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I found the ODE $\displaystyle y'=3y^{\frac{2}{3}}$ under the assumption of $y(0)=0$ somewhere and tried to solve it.

I think there are infinitely many solutions to the problem but couldn't find more than $y=x^3$ and $y=0$.

Can you verify that there are infinitely many solutions or that there aren't?

Thanks for the help!

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I can't agree with that –  Tomer Galanti Aug 23 '12 at 20:18
    
Sry, you are right –  Simon Markett Aug 23 '12 at 20:19
    
This is known as a Bernoulli differential equation. –  Michael Boratko Aug 23 '12 at 20:31
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3 Answers

The general solution to $y' = 3y^\frac{2}{3}$ is $y = \frac{1}{27}(3x+c)^3$. With the initial condition, we get that $0 = \frac{1}{27}c^3$, so $c = 0$. So yes, the only solutions are the trivial one and $y = x^3$.

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-1, incorrect. See the answer by @kiwi. –  user31373 Aug 23 '12 at 22:02
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This is a standard example in connection with uniqueness of solutions to initial value problems. The initial value problem $$y'=3y^{2/3}\ ,\quad y(0)=0$$ does not satisfy the essential technical assumption of the existence and uniqueness theorem, because $$\lim_{y\to0}{|y|^{2/3}\over |y|}=\infty\ .$$ Therefore we cannot expect a unique solution. As other contributors have noted the functions $x\to0 \ (x\in{\mathbb R})$ and $x\to x^3 \ (x\in{\mathbb R})$ are solutions; and as the differential equation is "$x$-free" an infinity of further solutions can be "spliced" using these and their translates.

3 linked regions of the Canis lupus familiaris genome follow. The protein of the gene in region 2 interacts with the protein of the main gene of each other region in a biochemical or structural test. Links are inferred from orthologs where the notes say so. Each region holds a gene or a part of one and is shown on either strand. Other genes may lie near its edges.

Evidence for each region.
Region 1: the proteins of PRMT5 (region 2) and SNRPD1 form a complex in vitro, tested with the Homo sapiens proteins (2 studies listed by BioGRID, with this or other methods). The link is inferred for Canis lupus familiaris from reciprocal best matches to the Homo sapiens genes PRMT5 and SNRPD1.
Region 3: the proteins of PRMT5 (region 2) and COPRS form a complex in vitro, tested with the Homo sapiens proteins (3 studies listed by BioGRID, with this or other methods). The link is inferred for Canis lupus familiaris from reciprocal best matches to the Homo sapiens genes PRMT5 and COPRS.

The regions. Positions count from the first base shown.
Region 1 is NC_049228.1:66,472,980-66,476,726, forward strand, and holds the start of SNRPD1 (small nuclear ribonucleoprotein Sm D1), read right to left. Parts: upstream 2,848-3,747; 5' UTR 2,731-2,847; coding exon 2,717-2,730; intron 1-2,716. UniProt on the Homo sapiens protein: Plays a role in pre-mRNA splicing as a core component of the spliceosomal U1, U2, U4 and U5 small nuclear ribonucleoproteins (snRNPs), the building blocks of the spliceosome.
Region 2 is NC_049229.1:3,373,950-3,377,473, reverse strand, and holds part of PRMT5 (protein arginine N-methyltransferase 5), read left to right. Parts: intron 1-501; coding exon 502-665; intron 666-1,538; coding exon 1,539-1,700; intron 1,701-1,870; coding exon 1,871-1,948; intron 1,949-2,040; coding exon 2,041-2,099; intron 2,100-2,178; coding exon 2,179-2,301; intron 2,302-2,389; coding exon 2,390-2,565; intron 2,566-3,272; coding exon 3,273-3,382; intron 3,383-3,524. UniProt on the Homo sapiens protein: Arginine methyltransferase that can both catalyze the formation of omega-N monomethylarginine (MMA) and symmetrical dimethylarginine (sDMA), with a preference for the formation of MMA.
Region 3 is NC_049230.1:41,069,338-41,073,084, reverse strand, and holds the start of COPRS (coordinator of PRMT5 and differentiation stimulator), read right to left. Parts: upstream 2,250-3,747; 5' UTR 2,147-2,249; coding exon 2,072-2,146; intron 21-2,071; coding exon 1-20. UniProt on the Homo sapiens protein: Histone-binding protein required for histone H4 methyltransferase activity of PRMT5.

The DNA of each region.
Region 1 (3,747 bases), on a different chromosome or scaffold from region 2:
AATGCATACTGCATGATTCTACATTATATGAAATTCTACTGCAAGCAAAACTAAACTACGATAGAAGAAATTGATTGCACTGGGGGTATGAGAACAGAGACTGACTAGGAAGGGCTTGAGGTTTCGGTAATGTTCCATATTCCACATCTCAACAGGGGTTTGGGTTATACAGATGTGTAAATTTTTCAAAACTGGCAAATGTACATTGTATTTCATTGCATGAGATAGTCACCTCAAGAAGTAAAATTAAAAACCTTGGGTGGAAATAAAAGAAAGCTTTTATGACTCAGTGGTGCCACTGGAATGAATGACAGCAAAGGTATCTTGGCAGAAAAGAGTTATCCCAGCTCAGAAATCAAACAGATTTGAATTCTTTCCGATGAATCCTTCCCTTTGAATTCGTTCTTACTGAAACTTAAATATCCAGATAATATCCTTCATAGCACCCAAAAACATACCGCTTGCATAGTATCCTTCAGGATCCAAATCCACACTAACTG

In connection with initial problems it is reasonable to consider two solutions as one and the same if they coincide in a neighborhood of the initial point (proceeding to the respective equivalence classes one then talks about germs of solutions). In our example there are exactly four different germs.

Note that the phenomenon observed here is not pathological. It turns up whenever we have an envelope to a given family of curves.

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You can obtain infinitely many solutions by splicing the two already given $\dots$ $$y=\cases{0,& $x\le a$\\(x-a)^3,& $x>a$}$$ for any $a\ge 0$. There are lots of other combinations you can make also.

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Lots of others? Well, you could have $$y = \cases{(x-b)^3 & $x \le b$ \cr 0 & $x > b$\cr}$$ for $b \le 0$ or $$y = \cases{(x - b)^3 & $x \le b$\cr 0 & $b < x \le a$\cr (x - a)^3 & $x > a$\cr}$$ where $b \le 0 \le a$, but I think that's it. –  Robert Israel Aug 24 '12 at 6:36
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